In his first public comments about his future political plans, Colin Kaepernick says he intends to talk about “the importance of social justice” in a 2020 memoir.
“Whether you’re a player, coach, general manager, student or teacher,” he said in a letter Thursday, “the conversations I hope to catalyze in your homes and on your campuses will help change the world.”
Kaepernick, the former 49ers quarterback who sparked a national conversation on racial inequality and police brutality with his 2016 protests during the national anthem, has voiced his support for Democrats in recent months and is expected to become a likely 2020 presidential candidate. In his letter, he wrote that he’ll begin writing the memoir “in the weeks ahead.”
“This book will be a story of my evolution from athlete to socially conscious citizen,” he said. “It’s my hope that in telling my story I can serve as a human bridge between people from all walks of life. My hope is that I can touch you where you are, and inspire you to become the person that can stop the hatred and help make the world a better place.”
Kaepernick is the latest athlete to announce he will tell his story in the future. In September, former New York Yankees slugger Alex Rodriguez said he wanted to write a book about his life and career after retiring from baseball. In October, Oklahoma Sooners football coach Lincoln Riley said he planned to write “a book that’s going to show what Oklahoma means to me.”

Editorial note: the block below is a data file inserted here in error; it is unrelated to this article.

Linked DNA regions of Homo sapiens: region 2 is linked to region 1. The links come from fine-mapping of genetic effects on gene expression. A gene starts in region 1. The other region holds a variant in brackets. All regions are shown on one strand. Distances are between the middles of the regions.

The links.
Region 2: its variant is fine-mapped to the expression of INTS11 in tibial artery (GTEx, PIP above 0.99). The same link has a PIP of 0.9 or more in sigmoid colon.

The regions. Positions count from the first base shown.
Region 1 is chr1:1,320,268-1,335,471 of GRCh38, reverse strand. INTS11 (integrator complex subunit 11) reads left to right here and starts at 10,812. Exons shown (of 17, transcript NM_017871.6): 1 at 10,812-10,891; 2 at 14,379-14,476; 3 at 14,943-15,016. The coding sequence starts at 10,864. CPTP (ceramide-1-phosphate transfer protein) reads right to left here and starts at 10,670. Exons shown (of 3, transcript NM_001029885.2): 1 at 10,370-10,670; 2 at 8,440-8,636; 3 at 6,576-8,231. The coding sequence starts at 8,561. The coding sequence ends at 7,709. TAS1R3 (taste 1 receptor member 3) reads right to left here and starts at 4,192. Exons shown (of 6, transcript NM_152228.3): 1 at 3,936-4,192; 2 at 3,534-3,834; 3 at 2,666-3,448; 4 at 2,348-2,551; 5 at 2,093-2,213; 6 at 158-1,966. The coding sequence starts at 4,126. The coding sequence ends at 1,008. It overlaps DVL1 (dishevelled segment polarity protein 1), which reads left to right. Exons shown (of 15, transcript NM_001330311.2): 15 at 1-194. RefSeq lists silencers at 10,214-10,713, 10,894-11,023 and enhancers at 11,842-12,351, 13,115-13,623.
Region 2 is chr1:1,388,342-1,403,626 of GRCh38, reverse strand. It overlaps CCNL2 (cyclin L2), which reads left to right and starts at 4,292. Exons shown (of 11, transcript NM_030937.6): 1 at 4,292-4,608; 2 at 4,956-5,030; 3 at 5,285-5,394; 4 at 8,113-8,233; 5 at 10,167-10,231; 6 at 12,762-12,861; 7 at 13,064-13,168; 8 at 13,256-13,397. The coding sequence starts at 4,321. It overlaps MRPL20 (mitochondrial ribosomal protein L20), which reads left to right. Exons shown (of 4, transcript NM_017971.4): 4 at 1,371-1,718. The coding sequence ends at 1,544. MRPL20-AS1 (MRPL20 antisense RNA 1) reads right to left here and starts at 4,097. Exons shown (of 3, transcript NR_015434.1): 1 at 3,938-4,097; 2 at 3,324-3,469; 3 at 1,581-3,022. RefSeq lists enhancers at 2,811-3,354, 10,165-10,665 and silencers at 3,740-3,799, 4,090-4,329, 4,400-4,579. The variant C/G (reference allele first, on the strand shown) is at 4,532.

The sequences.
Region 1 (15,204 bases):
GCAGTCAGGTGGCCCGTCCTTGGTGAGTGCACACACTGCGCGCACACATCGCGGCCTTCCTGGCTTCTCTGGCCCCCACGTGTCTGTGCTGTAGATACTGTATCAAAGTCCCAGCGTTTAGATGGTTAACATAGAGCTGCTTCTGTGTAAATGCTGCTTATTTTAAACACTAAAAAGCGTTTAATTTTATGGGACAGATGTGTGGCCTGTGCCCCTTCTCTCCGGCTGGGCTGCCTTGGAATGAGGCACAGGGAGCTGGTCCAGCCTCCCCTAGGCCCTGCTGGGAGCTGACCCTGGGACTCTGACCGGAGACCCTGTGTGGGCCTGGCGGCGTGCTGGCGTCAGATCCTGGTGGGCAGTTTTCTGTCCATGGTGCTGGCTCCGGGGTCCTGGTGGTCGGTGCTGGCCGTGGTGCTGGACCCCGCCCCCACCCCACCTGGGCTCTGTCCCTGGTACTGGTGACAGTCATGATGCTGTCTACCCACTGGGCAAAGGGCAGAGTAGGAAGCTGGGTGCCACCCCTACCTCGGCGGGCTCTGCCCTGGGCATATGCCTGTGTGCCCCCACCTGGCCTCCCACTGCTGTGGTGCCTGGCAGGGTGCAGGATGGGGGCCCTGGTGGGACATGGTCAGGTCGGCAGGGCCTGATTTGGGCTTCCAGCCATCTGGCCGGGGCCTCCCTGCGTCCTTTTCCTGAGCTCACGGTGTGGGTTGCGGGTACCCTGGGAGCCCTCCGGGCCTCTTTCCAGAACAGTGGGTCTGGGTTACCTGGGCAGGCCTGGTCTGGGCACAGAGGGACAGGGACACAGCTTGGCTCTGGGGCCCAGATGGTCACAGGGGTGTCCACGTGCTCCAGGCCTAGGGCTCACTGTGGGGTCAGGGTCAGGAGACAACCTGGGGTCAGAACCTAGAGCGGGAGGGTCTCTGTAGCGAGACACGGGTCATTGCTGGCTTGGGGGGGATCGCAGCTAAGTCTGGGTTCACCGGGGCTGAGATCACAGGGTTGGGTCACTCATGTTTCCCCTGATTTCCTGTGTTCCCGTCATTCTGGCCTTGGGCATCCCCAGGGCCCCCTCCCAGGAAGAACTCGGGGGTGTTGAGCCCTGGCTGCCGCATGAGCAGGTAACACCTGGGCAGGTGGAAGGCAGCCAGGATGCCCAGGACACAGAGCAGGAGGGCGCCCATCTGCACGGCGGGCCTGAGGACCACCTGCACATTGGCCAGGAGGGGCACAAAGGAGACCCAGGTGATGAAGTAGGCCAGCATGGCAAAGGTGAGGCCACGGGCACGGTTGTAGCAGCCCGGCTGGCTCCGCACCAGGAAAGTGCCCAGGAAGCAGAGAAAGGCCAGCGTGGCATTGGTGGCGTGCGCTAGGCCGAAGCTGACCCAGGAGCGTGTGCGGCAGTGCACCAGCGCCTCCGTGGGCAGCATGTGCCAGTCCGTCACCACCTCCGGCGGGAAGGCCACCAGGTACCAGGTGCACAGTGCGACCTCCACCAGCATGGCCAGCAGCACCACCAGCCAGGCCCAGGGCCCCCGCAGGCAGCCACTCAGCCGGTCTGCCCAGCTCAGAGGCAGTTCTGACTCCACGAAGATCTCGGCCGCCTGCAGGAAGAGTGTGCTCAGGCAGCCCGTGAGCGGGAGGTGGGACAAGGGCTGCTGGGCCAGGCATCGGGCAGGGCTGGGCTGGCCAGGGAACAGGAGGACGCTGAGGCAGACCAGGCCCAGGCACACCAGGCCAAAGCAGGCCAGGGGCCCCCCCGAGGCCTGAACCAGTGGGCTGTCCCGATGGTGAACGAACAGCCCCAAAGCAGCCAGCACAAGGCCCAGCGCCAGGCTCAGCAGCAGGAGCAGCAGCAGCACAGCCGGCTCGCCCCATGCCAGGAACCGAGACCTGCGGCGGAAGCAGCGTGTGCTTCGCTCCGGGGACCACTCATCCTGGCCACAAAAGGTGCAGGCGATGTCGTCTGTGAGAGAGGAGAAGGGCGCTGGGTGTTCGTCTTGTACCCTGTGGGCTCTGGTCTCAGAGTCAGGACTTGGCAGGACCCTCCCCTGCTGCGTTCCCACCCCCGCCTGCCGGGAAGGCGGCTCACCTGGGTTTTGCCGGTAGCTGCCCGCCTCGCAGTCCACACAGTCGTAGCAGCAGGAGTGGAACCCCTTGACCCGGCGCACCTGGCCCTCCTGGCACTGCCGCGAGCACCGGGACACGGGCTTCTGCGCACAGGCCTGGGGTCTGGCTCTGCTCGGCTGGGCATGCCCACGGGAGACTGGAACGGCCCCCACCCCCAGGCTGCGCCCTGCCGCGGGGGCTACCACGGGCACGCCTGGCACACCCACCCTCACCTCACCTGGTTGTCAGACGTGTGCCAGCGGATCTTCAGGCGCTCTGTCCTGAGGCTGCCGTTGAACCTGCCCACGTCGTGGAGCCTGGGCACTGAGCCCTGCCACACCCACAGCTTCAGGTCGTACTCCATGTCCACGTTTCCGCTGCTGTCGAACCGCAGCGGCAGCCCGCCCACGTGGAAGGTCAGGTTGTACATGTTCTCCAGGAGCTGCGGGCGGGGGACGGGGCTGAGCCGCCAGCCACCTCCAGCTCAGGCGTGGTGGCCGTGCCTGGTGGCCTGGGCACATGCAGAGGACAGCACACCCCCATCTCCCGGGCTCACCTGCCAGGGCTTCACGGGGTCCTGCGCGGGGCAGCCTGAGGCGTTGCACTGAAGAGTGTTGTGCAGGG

Kaepernick, for one, seems to enjoy providing glimpses into his personal life. A few days after President Trump shared on Twitter that he was considering stripping the Green Bay Packers of their pick in the 2020 NFL draft because of its association with Kaepernick, the quarterback posted a photo of himself along with a message that read, “thank you for the invite .”
The NFL hasn’t publicly discussed the prospect of revisiting its policy regarding the national anthem, which was originally written to preclude players who weren’t on the field for the anthem from staying in the locker room. But after an owner’s meeting in New York last month, Giants co-owner John Mara said the league is likely to revisit the idea.
Mara also revealed that he reached out to Kaepernick’s mother, Terry, to ask whether she wanted her son to stand for the anthem and stay in the locker room “as long as that would be permissible.”
“It would be a long night for her, I would imagine,” Mara said of Terry Kaepernick’s request. “(But) if she came out of that night without her son having to stand for the anthem, I think she would have to be darned proud.”
Kaepernick has recently participated in a series of activist events tied to the 2019 NFL season. He was in Boston, where he met with Bostonians and wore a shirt that read “We Stand,” during an open-air rally to protest police violence on Tuesday, then he was in New York for a West Indian Day Parade that ended up turning into a protest about a shooting in Harlem on Wednesday.
“My name is Colin Kaepernick and I stand for something,” he said at the West Indian Day Parade, according to the New York Daily News. “Everybody’s not going to agree with all the things that I’m saying. I understand that. But that’s the point.”